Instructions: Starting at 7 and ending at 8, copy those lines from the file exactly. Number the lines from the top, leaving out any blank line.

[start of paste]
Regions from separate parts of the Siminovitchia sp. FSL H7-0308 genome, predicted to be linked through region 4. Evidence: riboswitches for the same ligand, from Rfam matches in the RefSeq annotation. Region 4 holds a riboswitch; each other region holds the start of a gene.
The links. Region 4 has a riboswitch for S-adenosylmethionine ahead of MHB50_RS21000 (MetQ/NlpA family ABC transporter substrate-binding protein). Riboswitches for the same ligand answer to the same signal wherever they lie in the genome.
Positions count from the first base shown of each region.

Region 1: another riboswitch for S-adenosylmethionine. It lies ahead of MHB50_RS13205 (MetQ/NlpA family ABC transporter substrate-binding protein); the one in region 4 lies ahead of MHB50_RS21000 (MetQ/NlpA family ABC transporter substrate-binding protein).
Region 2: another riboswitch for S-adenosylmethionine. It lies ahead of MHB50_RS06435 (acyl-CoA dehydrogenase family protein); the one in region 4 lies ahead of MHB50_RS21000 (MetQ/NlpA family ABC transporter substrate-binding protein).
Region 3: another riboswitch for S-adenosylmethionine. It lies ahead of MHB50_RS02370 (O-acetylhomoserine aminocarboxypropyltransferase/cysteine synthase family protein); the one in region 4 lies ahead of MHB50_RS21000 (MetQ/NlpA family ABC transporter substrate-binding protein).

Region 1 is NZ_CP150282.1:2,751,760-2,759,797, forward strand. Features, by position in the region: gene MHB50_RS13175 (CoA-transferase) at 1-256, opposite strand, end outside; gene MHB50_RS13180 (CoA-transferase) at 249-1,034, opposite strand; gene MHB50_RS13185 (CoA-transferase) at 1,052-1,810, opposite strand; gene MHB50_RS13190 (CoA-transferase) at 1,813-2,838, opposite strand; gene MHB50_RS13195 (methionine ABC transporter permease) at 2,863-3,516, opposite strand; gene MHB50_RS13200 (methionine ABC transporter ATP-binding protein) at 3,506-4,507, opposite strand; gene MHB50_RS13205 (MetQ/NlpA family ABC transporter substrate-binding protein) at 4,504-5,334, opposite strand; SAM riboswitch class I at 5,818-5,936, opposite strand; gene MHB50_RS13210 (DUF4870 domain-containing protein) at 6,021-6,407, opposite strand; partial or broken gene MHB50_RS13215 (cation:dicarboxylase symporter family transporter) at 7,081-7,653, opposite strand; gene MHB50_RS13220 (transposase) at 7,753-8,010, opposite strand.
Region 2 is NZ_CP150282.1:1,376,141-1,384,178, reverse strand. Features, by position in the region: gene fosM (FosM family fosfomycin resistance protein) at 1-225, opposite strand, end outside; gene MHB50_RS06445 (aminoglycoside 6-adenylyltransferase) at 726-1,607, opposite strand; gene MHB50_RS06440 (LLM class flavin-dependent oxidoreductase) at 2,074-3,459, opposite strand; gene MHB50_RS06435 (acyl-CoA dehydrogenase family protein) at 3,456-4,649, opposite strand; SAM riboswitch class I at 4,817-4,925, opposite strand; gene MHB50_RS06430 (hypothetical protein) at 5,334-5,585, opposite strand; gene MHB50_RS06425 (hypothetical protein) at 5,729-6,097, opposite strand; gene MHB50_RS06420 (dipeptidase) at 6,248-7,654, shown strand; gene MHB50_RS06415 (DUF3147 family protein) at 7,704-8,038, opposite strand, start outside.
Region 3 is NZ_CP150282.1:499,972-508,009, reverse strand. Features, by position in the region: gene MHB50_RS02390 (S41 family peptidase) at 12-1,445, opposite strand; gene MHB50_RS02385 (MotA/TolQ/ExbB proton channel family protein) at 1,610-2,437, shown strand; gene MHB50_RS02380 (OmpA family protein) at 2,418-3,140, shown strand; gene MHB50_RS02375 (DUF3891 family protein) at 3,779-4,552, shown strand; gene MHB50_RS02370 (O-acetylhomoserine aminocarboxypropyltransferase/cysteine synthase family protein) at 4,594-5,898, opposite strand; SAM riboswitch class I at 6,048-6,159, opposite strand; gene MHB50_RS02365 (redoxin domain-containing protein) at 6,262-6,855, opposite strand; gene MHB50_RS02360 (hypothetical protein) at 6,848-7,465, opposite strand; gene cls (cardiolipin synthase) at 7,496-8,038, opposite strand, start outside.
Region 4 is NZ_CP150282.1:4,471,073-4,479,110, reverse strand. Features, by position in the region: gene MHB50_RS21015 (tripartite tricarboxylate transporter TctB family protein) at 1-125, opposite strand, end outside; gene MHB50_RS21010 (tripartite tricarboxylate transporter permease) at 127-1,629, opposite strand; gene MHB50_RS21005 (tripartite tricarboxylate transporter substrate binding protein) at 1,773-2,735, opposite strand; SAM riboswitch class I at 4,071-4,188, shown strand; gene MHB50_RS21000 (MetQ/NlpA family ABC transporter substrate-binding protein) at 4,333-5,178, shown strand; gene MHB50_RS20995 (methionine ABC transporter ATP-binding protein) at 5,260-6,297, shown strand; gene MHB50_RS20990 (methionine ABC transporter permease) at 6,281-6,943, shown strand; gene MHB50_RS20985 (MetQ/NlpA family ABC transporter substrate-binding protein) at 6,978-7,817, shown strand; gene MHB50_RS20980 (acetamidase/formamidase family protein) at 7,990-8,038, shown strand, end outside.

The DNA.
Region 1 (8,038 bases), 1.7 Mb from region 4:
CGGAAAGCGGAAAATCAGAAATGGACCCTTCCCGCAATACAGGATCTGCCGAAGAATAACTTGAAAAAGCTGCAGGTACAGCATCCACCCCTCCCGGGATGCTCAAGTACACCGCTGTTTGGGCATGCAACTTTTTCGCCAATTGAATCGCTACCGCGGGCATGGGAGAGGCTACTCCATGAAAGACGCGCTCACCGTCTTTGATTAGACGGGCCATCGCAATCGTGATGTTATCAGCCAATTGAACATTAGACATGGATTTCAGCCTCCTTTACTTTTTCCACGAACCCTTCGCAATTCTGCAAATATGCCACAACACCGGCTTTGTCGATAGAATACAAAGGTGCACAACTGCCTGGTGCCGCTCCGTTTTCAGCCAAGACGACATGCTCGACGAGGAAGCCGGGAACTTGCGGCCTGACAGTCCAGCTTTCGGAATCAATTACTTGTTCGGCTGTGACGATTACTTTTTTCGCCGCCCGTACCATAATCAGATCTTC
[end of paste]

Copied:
Region 1 is NZ_CP150282.1:2,751,760-2,759,797, forward strand. Features, by position in the region: gene MHB50_RS13175 (CoA-transferase) at 1-256, opposite strand, end outside; gene MHB50_RS13180 (CoA-transferase) at 249-1,034, opposite strand; gene MHB50_RS13185 (CoA-transferase) at 1,052-1,810, opposite strand; gene MHB50_RS13190 (CoA-transferase) at 1,813-2,838, opposite strand; gene MHB50_RS13195 (methionine ABC transporter permease) at 2,863-3,516, opposite strand; gene MHB50_RS13200 (methionine ABC transporter ATP-binding protein) at 3,506-4,507, opposite strand; gene MHB50_RS13205 (MetQ/NlpA family ABC transporter substrate-binding protein) at 4,504-5,334, opposite strand; SAM riboswitch class I at 5,818-5,936, opposite strand; gene MHB50_RS13210 (DUF4870 domain-containing protein) at 6,021-6,407, opposite strand; partial or broken gene MHB50_RS13215 (cation:dicarboxylase symporter family transporter) at 7,081-7,653, opposite strand; gene MHB50_RS13220 (transposase) at 7,753-8,010, opposite strand.
Region 2 is NZ_CP150282.1:1,376,141-1,384,178, reverse strand. Features, by position in the region: gene fosM (FosM family fosfomycin resistance protein) at 1-225, opposite strand, end outside; gene MHB50_RS06445 (aminoglycoside 6-adenylyltransferase) at 726-1,607, opposite strand; gene MHB50_RS06440 (LLM class flavin-dependent oxidoreductase) at 2,074-3,459, opposite strand; gene MHB50_RS06435 (acyl-CoA dehydrogenase family protein) at 3,456-4,649, opposite strand; SAM riboswitch class I at 4,817-4,925, opposite strand; gene MHB50_RS06430 (hypothetical protein) at 5,334-5,585, opposite strand; gene MHB50_RS06425 (hypothetical protein) at 5,729-6,097, opposite strand; gene MHB50_RS06420 (dipeptidase) at 6,248-7,654, shown strand; gene MHB50_RS06415 (DUF3147 family protein) at 7,704-8,038, opposite strand, start outside.